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People Are In Love With This Adorably Honest Obituary

"She believed in overcooking everything until it chewed like rubber."

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"She left behind a hell of a lot of stuff to her daughter and sons who have no idea what to do with it," reads the obituary for Pat Stocks, who died recently at the age of 94. It only gets better from there.

Debbie Frankle

The obit details that Stocks' worldly possessions include "2 extremely large TV's from the 90s, a large ceramic stork (we think) umbrella/cane stand, a toaster oven (slightly used)" as well as a "2001 Oldsmobile with a spoiler (she loved putting the pedal to the metal), with only 71,000 kilometers and 1,000 tools that we aren't sure what they're used for... "

But before you get the wrong idea, the notice says that "This is not an ad for a pawn shop, but an obituary for a great Woman, Mother, Grandmother and Great-Grandmother born on May 12, 1921 in Toronto."

Stocks' son Sandy tells BuzzFeed Canada that his older sister planned to write the obituary, but she was too distraught. So the task fell to him. "I told them, I'm going to write it and it's not going to be an ordinary obit," he said. He delivered.

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One section of the obit detailed his mother's "lack of patience, not holding back her opinion and a knack for telling it like it is She always told you the truth even if it wasn't what you wanted to hear. It was the school of hard knocks and yes we were told many times how she had to walk for miles in a blizzard to get to school, so suck it up."

It also focused on her cooking. "She believed in overcooking everything until it chewed like rubber so you would never get sick because all germs would be nuked ... If anyone would like a copy of her homemade gravy, we would suggest you don't."

Debbie Frankle

"The gravy was like paste and the turkey was hard and there was no juice in it," Stocks says.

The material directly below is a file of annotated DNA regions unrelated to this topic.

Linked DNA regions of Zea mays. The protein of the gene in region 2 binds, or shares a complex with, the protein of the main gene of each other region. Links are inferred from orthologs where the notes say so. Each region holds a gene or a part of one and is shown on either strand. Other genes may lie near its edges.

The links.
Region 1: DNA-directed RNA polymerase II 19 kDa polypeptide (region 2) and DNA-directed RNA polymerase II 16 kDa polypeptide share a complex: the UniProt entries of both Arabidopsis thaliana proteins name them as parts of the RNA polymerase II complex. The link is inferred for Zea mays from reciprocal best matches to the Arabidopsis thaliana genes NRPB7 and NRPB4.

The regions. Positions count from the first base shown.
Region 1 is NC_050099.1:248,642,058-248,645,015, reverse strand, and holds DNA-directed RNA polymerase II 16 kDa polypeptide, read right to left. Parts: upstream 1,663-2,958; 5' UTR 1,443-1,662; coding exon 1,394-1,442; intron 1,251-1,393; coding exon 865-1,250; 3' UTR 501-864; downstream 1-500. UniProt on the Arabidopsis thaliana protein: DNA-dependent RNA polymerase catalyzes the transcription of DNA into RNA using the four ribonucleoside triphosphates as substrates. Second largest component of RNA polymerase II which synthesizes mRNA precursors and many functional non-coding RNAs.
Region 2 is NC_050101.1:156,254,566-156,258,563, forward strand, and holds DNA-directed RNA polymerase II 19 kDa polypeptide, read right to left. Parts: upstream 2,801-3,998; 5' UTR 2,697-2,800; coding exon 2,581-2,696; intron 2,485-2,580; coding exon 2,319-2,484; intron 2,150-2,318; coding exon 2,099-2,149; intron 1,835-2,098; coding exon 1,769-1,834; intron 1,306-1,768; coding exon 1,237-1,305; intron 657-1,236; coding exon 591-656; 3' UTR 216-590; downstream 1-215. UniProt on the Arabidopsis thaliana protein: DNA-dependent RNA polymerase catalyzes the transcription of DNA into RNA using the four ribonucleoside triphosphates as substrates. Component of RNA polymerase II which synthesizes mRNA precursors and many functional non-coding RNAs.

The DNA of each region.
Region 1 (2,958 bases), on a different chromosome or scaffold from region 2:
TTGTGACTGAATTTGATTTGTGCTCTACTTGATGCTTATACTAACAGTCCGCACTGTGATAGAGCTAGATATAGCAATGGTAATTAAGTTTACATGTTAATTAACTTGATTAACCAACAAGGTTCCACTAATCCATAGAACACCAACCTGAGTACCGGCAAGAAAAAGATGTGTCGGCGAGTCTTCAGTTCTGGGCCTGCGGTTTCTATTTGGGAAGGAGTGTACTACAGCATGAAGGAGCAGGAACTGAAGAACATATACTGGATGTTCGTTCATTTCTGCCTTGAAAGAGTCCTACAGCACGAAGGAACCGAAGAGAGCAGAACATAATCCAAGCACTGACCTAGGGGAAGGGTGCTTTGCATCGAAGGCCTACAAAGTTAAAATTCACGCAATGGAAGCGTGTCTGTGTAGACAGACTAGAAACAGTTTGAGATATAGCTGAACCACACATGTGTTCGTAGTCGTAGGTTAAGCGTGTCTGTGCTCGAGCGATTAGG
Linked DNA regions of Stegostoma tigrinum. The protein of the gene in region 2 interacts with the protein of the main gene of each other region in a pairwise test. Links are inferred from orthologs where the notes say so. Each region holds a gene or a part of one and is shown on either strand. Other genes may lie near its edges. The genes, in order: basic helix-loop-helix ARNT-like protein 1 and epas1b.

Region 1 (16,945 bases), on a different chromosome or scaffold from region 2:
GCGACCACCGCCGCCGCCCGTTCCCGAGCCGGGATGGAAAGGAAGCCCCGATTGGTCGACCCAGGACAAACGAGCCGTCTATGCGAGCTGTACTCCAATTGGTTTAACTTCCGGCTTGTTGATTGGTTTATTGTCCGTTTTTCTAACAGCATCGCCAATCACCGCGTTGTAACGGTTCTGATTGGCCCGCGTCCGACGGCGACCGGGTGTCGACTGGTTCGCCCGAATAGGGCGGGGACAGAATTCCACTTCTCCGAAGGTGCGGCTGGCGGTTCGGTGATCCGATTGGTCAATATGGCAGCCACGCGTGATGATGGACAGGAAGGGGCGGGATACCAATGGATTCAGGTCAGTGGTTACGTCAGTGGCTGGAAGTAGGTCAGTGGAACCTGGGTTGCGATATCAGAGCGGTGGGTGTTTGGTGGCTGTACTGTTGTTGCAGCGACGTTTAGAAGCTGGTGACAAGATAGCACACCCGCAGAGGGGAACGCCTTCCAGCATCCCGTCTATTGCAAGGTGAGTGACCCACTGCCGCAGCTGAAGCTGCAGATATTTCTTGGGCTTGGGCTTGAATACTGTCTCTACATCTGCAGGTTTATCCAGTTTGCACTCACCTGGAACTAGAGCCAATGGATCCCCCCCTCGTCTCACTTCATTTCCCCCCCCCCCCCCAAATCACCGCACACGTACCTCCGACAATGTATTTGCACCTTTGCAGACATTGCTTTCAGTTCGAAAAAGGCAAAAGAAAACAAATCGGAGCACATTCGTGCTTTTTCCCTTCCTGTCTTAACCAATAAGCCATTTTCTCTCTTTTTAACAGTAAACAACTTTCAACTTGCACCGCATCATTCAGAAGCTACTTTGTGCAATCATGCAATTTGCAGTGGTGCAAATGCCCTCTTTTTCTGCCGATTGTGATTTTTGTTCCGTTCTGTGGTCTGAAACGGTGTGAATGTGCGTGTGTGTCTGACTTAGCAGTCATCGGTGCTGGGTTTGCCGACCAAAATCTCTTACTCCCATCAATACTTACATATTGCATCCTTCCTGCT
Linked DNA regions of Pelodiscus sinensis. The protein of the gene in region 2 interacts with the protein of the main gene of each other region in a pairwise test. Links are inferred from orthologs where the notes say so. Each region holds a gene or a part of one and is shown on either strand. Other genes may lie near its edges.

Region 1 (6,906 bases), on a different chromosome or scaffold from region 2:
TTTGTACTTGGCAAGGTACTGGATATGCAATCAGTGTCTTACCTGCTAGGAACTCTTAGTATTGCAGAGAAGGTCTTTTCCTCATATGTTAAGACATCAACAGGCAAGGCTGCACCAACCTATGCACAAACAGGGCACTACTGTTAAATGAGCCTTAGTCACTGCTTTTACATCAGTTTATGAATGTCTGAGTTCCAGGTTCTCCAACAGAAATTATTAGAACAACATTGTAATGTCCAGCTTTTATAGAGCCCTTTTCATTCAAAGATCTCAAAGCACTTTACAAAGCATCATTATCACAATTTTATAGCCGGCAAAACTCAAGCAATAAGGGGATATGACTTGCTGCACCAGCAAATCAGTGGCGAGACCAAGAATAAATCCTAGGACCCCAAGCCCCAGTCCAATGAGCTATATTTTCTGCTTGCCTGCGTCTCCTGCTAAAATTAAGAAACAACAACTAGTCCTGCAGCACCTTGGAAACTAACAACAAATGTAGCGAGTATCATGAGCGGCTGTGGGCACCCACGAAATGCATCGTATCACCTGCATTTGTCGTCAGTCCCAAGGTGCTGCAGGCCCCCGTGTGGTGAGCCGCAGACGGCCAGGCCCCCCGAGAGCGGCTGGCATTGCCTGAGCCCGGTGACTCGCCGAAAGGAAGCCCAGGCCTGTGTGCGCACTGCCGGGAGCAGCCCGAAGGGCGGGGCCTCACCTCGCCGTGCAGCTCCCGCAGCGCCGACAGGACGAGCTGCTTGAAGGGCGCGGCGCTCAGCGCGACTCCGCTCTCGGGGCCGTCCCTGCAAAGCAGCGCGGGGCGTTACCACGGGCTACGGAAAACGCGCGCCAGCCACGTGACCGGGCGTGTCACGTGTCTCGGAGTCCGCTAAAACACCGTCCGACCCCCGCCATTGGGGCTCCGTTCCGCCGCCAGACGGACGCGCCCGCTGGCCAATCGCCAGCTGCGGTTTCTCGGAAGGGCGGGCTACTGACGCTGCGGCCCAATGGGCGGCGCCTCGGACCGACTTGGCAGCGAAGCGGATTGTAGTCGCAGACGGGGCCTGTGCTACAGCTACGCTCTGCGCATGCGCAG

But she cooked that way because of love, according to him. His father got used to overcooked, flavourless food while serving in the Second World War. So his mother cooked to his taste.

"They had the best marriage, they were madly in love and just an incredible couple, and they did everything for each other and for her kids."

Pat also loved a good swear, according to the obit. "She liked four letter words as much as she loved her rock garden and trust us she LOVED to weed that garden with us as her helpers, when child labour was legal or so we were told."

Debbie Frankle

Stocks recalls that each summer he and his three siblings each needed to put in an hour of weeding at the rock garden before they were allowed to play outside at the cottage.

People from around the world are now signing the guest book for the obit. Stocks says he's been inundated with phone calls.

"I am very sorry for your loss but know your mom would have clobbered you over the head for the obit," wrote one woman who knew the family and now lives in British Columbia.

A woman from Scotland wrote:

Deepest Condolences on the loss of such a huge character and influence. Your mum sounded like a wonderful woman. By now you will know her obituary has circled the world ...

Stocks says he wrote the obit because he "wanted the grandkids and great grandkids to have something to remember her by. And Christ almighty they are going to have something to remember her with now."

"All whom loved her dearly and will never forget her tenacity, wit, charm, grace (when pertinent) and undying love and caring for them," the obit concludes before offering details about the service.

Debbie Frankle

"She died peacefully and had a great long life, and us kids had a great life with her," Stocks says.

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